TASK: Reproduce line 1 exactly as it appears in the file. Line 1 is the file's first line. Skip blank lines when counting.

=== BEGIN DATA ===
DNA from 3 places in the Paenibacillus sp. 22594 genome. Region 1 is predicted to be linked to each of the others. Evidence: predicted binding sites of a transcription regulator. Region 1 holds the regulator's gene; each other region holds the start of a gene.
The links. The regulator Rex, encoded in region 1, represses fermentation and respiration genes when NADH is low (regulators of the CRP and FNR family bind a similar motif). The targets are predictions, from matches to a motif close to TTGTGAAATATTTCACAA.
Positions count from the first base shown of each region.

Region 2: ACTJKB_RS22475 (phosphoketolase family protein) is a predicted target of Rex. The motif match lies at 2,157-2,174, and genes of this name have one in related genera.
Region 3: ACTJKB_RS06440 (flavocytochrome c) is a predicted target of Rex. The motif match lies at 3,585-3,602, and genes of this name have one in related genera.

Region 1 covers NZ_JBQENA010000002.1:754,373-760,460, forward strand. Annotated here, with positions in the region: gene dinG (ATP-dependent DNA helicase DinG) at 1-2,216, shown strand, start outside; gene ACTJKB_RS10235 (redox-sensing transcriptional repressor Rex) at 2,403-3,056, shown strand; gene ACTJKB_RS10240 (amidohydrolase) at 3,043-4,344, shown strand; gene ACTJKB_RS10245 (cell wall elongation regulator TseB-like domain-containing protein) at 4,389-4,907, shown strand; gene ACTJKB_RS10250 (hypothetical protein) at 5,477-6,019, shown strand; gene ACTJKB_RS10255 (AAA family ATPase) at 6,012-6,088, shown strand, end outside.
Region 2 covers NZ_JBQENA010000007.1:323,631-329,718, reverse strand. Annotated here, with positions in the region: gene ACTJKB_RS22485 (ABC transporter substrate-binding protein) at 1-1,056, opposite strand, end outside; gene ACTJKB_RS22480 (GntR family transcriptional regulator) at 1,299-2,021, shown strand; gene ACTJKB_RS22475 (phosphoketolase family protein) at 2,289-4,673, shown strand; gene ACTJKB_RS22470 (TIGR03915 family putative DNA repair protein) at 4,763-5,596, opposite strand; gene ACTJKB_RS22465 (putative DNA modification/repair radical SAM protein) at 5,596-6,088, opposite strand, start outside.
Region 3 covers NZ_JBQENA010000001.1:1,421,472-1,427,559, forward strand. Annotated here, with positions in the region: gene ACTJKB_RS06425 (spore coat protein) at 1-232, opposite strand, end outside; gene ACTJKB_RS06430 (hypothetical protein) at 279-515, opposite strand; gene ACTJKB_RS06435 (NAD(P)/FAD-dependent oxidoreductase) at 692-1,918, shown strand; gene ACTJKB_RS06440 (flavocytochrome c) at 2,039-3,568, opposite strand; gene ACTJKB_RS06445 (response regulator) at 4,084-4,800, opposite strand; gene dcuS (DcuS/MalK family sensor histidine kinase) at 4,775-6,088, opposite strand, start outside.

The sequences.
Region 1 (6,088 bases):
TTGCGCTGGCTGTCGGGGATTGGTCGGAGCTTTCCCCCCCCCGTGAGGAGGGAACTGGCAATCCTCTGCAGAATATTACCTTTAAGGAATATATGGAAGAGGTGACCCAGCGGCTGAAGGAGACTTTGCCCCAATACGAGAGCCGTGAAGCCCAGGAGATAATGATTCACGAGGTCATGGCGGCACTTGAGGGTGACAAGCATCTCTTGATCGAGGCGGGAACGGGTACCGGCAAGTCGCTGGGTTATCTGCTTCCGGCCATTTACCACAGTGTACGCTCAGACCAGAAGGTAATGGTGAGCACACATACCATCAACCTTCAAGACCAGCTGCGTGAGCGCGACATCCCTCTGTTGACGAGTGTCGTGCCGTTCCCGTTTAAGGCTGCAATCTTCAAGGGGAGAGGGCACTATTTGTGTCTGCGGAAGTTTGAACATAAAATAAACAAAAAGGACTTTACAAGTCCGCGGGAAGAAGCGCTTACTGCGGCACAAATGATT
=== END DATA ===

DNA from 3 places in the Paenibacillus sp. 22594 genome. Region 1 is predicted to be linked to each of the others. Evidence: predicted binding sites of a transcription regulator. Region 1 holds the regulator's gene; each other region holds the start of a gene.